This would be a dream scenario for the Bison. Fan’s in Fargo primarily consider themselves part of the Big 10 umbrella (even more so now that Nebraska has moved from the Big 12 to the Big 10) so for the fan’s its a natural fit. Geographically, you could have instant COMPETITIVE rivalries with the Golden Gophers (aka traditional whipping post of NDSU football with the only blip being a lucky last second come behind victory in 2006 when NDSU was still fielding a fully DII roster) Iowa, and Wisconsin. And Nebraska really isn’t that far either considering how well NDSU fans traveled all the way to Manhatten Kansas this year. And NDSU already plays teams on a yearly basis from Illinois and Ohio. So the fit is there in terms of fan mentality and regional identity. Its more or less PERFECT geographically. Moreover, the style of play for NDSU would fit the slower paced, power running and mauling defense that is traditionally the Big 10’s MO. They would certainly make a hell of a lot more sense than who the Big 10 is ACTUALLY adding next year in Rutgers and Maryland. Those school could not POSSIBLY be further from the Big 10’s traditional fanbase, and even fans of those schools don’t seem to fully embrace the move. In all the x factors this really is a match made in Heaven for NDSU, and really should be for the Big Ten as well. Let’s take a at the numbers and see how NDSU would fit in this year.

Big 10 Sagarin 103113

We’ll throw NDSU into the “Legends” division, because as we’ve already stated that is their geographic ideal situation and its the less competitive division, meaning we could expect a quicker rebound from NDSU after moving up. As it currently stands NDSU would be the 3rd best team in the “Legends” falling only behind Michigan State (#19) and Michigan (#35) which is definitely understandable. But its way closer than you would think. NDSU and traditional power Michigan are neck and neck. I don’t think NDSU could consistently beat Big Blue, but if they played 10 times this year on a TRULY neutral site I’d say NDSU could win 3 of them. Michigan is down and NDSU is at an apex. That will change over time but RIGHT NOW NDSU could compete at the top of that division. Moreover, even when we look at the conference as a whole, NDSU would rank 5th overall in the 13 team league (12 actual members plus NDSU would make 13).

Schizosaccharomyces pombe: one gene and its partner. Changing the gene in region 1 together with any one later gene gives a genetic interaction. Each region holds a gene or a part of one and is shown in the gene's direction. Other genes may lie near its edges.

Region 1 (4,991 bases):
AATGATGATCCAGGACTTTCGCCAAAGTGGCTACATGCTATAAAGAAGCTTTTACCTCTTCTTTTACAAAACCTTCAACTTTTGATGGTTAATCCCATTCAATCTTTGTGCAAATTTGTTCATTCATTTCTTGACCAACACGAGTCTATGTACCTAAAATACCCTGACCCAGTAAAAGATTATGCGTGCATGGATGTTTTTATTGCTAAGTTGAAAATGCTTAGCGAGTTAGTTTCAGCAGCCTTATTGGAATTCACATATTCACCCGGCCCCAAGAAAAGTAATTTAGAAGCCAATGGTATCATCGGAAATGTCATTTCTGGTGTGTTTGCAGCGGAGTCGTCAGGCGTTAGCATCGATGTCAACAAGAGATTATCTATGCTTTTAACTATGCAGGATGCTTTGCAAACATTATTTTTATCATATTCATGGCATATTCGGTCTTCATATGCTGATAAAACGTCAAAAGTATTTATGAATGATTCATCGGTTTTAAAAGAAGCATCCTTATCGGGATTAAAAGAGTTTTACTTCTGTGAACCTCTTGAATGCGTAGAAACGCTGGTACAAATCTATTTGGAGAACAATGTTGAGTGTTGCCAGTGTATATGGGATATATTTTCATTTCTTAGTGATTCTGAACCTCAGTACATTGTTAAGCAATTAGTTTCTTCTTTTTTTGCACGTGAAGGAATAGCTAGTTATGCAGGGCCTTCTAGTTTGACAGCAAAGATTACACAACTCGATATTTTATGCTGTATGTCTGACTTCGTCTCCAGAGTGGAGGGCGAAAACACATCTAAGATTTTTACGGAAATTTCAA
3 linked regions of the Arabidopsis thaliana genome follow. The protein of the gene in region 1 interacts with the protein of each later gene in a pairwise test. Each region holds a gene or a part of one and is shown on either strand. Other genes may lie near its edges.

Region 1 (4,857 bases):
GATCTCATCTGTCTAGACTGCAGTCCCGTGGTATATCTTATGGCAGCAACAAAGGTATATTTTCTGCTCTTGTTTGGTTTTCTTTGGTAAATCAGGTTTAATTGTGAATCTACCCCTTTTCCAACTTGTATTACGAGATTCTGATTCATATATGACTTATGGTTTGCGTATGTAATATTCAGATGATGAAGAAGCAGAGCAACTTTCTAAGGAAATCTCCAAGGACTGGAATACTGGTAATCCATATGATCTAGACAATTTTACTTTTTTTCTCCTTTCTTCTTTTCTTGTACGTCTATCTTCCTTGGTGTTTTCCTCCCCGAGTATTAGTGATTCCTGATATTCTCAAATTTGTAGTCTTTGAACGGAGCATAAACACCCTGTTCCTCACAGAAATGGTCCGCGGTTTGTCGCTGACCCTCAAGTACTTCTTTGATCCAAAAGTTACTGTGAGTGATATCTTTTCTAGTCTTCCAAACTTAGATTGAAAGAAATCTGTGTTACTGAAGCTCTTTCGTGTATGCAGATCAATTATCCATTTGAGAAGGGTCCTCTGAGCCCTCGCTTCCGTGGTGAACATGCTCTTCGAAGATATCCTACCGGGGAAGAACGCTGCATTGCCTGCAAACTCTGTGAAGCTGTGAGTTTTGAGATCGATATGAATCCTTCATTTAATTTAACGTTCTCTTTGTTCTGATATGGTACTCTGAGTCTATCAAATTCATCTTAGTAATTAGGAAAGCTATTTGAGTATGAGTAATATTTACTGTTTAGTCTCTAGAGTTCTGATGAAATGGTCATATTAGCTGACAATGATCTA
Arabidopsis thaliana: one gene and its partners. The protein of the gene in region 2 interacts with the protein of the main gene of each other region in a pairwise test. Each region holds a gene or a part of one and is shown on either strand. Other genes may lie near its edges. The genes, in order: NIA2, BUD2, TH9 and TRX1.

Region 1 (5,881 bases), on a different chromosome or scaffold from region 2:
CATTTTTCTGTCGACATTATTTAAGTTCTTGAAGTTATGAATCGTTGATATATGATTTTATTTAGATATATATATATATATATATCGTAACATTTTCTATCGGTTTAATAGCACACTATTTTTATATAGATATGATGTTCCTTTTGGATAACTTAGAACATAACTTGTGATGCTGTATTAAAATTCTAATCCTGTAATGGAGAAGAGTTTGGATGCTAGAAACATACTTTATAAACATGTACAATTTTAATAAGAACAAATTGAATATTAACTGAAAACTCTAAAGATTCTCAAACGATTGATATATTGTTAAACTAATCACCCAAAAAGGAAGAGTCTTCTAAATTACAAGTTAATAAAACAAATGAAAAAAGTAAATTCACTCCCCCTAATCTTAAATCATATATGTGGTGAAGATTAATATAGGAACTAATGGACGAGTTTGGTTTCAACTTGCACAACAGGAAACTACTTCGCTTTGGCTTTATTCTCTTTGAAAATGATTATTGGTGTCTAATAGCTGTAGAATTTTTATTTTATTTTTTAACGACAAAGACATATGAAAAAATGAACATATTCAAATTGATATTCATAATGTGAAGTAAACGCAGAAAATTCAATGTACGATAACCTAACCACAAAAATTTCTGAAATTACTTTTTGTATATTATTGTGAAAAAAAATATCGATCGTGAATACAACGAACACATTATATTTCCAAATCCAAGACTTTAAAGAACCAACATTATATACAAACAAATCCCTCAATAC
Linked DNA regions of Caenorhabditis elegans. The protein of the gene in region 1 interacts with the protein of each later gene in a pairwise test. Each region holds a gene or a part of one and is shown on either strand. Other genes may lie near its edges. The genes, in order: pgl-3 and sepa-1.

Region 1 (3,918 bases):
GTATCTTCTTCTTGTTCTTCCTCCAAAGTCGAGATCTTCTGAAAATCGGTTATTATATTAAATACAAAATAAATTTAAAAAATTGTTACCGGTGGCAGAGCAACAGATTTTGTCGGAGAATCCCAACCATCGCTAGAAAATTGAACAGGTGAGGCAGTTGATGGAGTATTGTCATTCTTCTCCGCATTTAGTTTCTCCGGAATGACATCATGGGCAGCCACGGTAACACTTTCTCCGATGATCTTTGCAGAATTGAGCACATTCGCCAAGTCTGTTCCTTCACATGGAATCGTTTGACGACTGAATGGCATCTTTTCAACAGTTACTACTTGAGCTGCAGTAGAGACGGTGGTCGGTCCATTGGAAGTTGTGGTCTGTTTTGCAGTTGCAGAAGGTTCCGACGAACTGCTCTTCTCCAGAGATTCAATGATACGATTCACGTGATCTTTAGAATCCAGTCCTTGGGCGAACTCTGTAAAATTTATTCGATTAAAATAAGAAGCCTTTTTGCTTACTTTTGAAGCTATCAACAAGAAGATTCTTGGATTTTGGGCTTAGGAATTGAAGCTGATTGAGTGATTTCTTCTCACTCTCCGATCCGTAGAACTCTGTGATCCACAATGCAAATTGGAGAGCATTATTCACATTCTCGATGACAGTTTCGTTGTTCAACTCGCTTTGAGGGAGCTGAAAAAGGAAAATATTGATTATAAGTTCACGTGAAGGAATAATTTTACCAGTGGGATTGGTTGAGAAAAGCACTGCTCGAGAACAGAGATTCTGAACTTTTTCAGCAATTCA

But let’s also take a look at Rutgers and Maryland once more, the two schools the Big Ten is nonsensically adding next year. Rutgers has an abysmal ranking (by NDSU’s standards) of #72 overall and Maryland, even after a quick start and a top 25 ranking this year is all the way down at #63. Both a far cry from NDSU’s #37. So had the Big 10 chosen to look in its own backyard and added NDSU, not only would they have found an expansion team which fit their mores geographically, culturally, and stylistically, THEY WOULD ALSO HAVE BEEN ADDING A BETTER TEAM!!!

Now, obviously the Big 10 added those two schools for financial reasons, not necessarily football reasons (they wanted access to both the Washington DC and New York City TV markets for the Big 10 network) and NDSU brings much less to the table economically, but as a pure football decision, NDSU and the Big 10 would have been a match made in Heaven.

The Big 12

But if not the Big 10, there is another nearby BCS conference that would make sense for the Bison. The Big 12 got brutally raided in the conference realignment shakeup losing Texas A&M and Missouri to the SEC, Nebraska to the Big 10, Colorado to the PAC-12, and almost losing Texas either to the PAC-12 or to independence (which would surely have sunk the conference a la the old Big East / current AAC). However, they didn’t go under (thanks entirely to Texas staying) and pulled the traditional Dutchman in the Dike by adding the West Virginia Mountaineers. But let’s take a little look and see if NDSU could have been a better fit.

big 12 sagarin ndsu